Many years ago, my father met a young man named Riki Yoneda on his first day of college. They had much in common - they were both Asian-Americans, they both were planning on rushing the same fraternity, they both loved golf, and both were among the first in their family lines to pursue higher education. They instantly became best friends and would go on to become roommates. My aunt would tell me that "If you saw Kingman (my father), you knew that Riki would not be too far away, and vice-versa." This remained true for years as Riki moved to wherever my father went, he would become the best man at his wedding, and eventually my godfather when I was born in 1999. 
My Uncle Riki was a great man. He carried himself with care and a child-like handsomeness. Always generous. Always the one you could rely on. And he would have been my best friend too. At least, that's what I've been told. Riki tragically took his own life when I was 1. I never truly knew him.
The crazy thing is that I didn't even know Riki took his own life. I thought he had died in a car accident. I was 17 when my parents finally told me. It was a lot to process. For the entirety of my life I had known this man as almost a mythical superman-esque figure. I was told that this guy would have bought me all the toys I had ever wanted, given me the best dating advice I had ever received, and been like a second father. Suddenly this memory became a dark cloud as I struggled to conceive the pain and suffering not only had he endured in his lifetime - but his brother - my father, as well.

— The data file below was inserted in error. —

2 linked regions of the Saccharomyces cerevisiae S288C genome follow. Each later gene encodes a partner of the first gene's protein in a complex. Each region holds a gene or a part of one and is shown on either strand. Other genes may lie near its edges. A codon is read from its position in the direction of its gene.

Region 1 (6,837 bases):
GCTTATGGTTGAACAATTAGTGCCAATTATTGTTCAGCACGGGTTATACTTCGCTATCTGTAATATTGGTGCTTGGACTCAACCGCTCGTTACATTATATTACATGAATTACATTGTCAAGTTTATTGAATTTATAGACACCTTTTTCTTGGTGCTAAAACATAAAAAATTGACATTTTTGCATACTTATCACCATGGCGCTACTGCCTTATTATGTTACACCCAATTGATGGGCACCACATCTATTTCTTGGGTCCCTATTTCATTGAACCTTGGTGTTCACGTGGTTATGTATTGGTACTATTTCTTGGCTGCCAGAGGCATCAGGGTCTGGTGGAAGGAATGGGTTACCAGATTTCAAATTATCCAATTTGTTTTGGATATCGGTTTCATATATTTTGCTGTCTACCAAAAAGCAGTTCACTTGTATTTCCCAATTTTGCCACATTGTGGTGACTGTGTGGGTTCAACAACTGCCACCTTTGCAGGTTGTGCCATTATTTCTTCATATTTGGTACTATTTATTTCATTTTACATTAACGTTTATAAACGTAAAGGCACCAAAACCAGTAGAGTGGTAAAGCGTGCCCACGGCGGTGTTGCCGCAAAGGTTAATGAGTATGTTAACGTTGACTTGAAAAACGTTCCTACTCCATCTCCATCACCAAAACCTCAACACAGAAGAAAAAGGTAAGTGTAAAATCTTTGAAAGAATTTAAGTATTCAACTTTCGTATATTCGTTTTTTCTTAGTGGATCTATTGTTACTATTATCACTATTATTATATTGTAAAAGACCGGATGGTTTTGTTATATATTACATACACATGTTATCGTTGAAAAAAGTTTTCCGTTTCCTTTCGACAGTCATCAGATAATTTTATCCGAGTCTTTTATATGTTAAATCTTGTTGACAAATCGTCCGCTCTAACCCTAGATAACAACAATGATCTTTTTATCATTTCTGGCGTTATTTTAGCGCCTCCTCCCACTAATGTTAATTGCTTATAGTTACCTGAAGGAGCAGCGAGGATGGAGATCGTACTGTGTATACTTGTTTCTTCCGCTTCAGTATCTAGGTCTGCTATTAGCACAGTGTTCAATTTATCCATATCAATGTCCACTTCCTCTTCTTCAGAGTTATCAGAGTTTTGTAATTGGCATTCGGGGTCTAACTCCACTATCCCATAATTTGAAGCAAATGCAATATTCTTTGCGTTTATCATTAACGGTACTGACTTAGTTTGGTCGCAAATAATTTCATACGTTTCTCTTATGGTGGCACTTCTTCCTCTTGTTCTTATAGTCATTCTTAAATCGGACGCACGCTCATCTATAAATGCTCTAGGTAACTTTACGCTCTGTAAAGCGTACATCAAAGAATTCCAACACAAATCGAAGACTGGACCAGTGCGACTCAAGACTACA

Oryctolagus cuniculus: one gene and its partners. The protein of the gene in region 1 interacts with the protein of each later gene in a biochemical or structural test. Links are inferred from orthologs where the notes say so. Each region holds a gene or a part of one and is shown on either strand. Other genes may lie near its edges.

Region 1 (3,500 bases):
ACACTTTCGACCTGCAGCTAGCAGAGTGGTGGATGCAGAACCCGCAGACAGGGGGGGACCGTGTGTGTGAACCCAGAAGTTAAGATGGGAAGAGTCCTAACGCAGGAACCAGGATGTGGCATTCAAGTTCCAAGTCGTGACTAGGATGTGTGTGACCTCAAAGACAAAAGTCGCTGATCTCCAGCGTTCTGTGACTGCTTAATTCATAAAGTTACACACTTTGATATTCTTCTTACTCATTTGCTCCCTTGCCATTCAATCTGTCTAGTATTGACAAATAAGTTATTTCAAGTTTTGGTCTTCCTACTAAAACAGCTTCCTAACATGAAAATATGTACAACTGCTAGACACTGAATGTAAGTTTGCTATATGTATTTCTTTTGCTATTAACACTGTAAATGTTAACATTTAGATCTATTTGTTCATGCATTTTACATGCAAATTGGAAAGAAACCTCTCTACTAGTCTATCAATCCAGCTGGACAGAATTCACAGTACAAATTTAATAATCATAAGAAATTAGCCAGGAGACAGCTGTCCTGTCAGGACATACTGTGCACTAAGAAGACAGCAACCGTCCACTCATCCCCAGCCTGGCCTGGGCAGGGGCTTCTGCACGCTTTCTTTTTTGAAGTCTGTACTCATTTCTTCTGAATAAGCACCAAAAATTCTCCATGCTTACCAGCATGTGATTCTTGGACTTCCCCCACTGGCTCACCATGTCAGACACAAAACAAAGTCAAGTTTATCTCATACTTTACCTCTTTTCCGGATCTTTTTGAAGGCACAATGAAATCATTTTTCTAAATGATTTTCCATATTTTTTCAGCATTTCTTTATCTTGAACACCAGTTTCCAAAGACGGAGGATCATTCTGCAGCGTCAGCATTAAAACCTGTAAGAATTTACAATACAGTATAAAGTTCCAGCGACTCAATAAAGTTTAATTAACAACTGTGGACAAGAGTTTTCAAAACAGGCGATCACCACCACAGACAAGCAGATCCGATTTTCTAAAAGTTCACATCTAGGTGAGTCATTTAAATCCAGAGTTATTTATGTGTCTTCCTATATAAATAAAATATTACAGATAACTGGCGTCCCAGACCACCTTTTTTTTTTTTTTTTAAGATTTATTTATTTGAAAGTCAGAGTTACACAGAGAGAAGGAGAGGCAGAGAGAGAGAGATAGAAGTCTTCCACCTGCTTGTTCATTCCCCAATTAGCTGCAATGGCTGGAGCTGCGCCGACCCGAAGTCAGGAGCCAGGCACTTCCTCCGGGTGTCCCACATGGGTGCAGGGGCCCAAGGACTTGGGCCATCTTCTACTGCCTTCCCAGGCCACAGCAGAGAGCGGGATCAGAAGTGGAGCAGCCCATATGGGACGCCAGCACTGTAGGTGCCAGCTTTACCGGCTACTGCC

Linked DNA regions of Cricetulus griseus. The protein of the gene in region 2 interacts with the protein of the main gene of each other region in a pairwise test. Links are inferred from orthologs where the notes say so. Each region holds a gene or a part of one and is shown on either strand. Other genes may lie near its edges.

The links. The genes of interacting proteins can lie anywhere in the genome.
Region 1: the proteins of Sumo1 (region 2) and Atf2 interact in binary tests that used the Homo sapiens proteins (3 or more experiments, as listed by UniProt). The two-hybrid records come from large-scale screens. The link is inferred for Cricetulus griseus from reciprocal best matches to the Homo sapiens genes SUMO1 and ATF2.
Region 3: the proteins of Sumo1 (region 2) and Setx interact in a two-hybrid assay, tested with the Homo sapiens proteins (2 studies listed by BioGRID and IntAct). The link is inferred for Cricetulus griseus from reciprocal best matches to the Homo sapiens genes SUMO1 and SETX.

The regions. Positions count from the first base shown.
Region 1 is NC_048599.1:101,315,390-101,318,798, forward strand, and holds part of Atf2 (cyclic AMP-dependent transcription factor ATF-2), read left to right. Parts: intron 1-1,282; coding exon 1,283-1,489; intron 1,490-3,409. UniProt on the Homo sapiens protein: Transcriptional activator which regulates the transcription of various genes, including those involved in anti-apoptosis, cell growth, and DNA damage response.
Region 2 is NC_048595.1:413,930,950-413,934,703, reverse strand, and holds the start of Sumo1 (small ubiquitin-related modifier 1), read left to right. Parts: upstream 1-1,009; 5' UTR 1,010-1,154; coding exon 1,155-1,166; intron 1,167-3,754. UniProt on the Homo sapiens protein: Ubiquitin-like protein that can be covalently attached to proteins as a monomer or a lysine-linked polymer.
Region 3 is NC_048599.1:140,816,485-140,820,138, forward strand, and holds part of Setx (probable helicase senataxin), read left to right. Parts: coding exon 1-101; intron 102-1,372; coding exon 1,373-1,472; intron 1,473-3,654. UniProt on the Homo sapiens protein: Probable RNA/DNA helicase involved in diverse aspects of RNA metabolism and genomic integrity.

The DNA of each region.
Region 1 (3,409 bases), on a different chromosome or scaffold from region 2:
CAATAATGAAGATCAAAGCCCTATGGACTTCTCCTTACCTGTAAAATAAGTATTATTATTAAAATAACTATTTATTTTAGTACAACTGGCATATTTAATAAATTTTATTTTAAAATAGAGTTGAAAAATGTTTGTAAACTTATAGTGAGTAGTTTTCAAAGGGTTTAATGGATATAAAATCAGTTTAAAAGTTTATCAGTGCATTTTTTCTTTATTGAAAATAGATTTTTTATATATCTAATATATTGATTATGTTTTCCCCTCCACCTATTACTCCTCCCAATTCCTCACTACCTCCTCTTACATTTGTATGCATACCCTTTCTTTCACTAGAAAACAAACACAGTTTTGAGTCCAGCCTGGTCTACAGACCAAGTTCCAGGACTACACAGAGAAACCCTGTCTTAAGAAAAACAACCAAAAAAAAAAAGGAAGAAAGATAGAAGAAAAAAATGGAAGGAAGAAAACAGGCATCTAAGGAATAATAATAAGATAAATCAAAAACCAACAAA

At the same time I was struggling with my own life and underwent a deep depression. I discovered hope in a community college course in creative writing. With the help of a pencil I was finally able to release the thoughts and feelings that had tortured my mind and heart, and in one of those pieces I had written a poem - a letter to my godfather Riki Yoneda. I voiced everything in this poem - my anger, sadness, and misunderstanding and with it I began a healing process that saved me. I called it "My Pencil" and buried it in a USB flash drive.
Today, I find myself the same age Riki and my father were when they first became bonded for life at university as a college student myself. With a steadier older head on my shoulders, I thought it was time to dig up the drive and finish the work that I had started - now in film form. 
"My Pencil" is my tribute to a man that I never truly got to know but love dearly. I wear a tattoo with his name on my forearm as my way of taking him along with me throughout the life that I plan to live. Riki's story is a lesson to myself to stay strong during the dark times, to always be kind to others because you never know what battles they are fighting internally, and to live a life worth living for two. - ST​​​​​​​
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